Project COSM, my IOQ3 fork

I am currently in the process of transitioning ioq3 to C++, utilizing the C++20 standard. The project’s build system is based on CMake, and uses Clang via MSYS2 and VSCode as the project workspace. To maintain a clean folder structure, I have removed other build systems. Additionally, I have removed the GL1 renderer and am now focusing on the GL2 renderer. However, I may modify it in the future to detect users’ GL capabilities and toggle rendering features accordingly.

The glsl_stringift vbs script has been replaced with a Python script that performs the task and conducts basic checks to avoid updating unchanged shaders. While there are challenges to overcome, I have successfully built the cgame, game, and ui for the base game, without mission pack support.

To clean up the code and make use of classes and an IOQ3 namespace, I plan to restructure the code. To reduce the code base and make it cross-platform, I will update the code to support other platforms and architectures. Currently, support is only available for Windows, but I will add support for Linux and Mac if I can access another system.

After seeing the Quake 1 re-release’s use of ImGui for menus, I am considering using ImGui for a new menu system that could also be utilized for pop-up dialogs and the built-in editor. I have a pre-existing config system for creating custom huds from a previous C++ project that can be adapted for this project, which is highly configurable and user-friendly.

Initially, I wanted to remove the VM, but I have decided to keep it and modify it to use Clang instead of LCC for Multiplayer security reasons, rather than using dynamic libraries. The libraries have been replaced with those available on MSYS2, with only the ones not available on MSYS2 being added to the internals. I plan to replace what I can in the code with nothing’s stb, as it is smaller and reduces the number of libraries used. However, I am still weighing this decision, as stb lacks some features.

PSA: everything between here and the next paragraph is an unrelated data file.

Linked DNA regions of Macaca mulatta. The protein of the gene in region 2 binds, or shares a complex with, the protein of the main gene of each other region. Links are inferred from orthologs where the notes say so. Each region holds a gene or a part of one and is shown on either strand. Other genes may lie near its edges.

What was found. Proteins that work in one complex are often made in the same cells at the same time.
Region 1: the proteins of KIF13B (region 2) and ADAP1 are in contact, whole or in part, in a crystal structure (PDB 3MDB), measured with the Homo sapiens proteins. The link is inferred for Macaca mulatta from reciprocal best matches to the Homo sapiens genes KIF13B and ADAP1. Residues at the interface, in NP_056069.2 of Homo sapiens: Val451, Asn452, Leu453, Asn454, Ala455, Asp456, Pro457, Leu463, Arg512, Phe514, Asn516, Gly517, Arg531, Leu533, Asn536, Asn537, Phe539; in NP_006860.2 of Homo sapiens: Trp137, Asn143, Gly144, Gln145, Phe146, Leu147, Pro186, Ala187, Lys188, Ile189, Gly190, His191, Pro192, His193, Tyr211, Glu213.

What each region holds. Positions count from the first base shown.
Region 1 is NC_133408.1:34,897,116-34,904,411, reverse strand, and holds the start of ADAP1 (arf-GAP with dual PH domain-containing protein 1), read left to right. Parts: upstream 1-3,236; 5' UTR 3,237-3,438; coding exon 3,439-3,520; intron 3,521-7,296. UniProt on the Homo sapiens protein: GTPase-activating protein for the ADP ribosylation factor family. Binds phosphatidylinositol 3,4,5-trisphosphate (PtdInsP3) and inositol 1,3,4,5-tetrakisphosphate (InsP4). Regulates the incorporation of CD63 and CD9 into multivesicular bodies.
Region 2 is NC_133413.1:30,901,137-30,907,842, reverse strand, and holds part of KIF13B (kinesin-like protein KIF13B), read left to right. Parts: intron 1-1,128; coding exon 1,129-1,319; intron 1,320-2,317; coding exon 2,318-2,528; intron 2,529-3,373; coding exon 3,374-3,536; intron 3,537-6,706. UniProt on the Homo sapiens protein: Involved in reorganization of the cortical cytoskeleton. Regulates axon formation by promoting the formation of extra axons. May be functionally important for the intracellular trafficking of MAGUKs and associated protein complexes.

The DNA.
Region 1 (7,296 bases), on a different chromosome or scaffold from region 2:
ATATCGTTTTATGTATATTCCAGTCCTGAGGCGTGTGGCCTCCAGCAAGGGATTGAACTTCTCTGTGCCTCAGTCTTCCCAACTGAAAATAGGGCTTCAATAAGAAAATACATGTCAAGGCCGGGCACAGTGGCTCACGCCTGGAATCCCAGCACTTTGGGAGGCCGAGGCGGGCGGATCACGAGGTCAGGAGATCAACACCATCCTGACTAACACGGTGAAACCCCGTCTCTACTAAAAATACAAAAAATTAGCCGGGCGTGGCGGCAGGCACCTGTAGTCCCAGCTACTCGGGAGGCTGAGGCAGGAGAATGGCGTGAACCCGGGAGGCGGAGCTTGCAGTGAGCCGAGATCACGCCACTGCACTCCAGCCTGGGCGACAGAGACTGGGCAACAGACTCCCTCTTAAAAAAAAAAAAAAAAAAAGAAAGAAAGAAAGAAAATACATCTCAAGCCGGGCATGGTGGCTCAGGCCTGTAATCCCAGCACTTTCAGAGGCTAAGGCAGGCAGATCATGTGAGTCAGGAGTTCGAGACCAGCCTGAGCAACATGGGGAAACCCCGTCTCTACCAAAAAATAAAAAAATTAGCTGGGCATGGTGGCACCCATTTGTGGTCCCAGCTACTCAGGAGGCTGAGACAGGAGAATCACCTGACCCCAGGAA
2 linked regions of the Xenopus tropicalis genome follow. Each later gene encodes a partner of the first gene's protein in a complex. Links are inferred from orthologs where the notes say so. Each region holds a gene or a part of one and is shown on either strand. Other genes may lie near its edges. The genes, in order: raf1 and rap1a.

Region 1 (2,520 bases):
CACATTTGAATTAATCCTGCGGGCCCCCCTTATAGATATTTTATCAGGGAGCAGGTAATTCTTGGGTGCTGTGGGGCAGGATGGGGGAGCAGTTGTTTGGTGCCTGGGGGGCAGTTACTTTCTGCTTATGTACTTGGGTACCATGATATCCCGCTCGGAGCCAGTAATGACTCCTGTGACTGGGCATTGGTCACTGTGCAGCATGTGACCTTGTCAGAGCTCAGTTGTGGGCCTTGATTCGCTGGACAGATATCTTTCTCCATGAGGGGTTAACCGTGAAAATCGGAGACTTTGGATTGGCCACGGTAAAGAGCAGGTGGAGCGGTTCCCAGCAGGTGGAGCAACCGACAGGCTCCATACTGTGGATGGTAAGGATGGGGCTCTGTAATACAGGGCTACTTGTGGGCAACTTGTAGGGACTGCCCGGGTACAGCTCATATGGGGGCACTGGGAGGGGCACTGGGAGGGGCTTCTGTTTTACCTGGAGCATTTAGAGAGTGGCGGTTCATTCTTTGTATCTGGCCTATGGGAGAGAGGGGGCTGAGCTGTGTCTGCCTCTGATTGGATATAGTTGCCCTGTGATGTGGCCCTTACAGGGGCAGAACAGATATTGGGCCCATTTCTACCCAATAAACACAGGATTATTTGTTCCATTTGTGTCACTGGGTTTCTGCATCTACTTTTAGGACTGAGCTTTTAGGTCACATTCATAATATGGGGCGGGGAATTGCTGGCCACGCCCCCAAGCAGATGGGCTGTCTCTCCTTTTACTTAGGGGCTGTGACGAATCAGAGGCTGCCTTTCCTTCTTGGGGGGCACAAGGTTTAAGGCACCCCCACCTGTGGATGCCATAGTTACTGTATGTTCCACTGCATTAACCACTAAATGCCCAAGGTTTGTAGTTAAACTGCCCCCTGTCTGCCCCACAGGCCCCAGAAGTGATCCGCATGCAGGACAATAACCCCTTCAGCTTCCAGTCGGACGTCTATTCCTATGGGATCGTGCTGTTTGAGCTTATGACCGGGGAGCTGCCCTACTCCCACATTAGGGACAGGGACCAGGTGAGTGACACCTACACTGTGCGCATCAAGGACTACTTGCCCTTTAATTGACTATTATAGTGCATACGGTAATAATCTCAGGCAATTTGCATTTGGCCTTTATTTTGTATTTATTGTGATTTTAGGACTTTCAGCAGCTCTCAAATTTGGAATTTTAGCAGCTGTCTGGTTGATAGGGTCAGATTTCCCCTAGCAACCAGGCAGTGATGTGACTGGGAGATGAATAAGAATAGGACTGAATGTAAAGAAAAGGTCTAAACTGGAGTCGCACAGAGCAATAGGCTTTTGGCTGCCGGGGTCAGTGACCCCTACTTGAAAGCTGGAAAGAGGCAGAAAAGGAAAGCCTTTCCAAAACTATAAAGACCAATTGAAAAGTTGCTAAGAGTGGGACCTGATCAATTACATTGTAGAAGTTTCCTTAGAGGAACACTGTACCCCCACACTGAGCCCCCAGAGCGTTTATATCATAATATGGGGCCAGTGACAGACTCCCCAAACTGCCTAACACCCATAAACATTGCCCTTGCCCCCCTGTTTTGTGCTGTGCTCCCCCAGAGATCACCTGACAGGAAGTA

I am working on many additional ideas and features, which I will detail once I have a stable build available. Once I have a stable build, I will make a repository available on Github.

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Just an update on the current progress.

I have developed a CMake project version of ioq3 to align with the C code base. The code has been modified to address errors and warnings that occurred during Clang-based builds. Additionally, all source files have been formatted using clang-formatting, and I am currently integrating Doxygen into the source. The Doxygen project will be going up to a website I’m working on.

To comply with GPL2 licensing, I have relocated the license header to a separate file which is included in all relevant source files.

Although there are some minor issues with the build process that require my attention, I will resolve these before uploading my branch to Github.

My C branch will deviate significantly from ioq3, particularly in its menu system overhaul, which will introduce a customizable menu system capable of operating on the base game, missionpack, and possibly standalone games.

The Project COSM C++ branch is still in early stages of development, which I am constructing from scratch to better align with C++ paradigms.

If you mean adding the_license.h with the GPL file license header and #include "the_license.h" … that’s probably less clear than a single line comment to see the LICENSE file at the project root or an SPDX id (see later in post). The per-file GPL license header it isn’t needed for compliance. It’s recommended by the license authors but not required by the GPL license.

Files list copyright holders separate from just the license and they should not be removed. (Technically ioquake3 should probably list a lot more copyright holders on a per-file basis as it’s the only required way to be attributed for ones work on GPL software…)

I think it would okay to do something like this on a per-file basis using the existing Copyright lines from the file:

// SPDX-License-Identifier: GPL-2.0-or-later
// Copyright (C) Year Entity
// Copyright (C) Year Entity

As you move code around and it’s hard to track copyright … I honestly don’t know what to do in that situation. (At least it’s rarely a problem because most files only list id Software as a copyright holder…)

(I have not reviewed the GPL FAQs recently to see what exactly it says on attribution and moving copyright notices.)

If you replace QVM with a different bytecode format when replacing LCC with Clang, I would suggest using WebAssembly (which Clang can output) over Clang’s native bitstream format which can break compatibility between versions.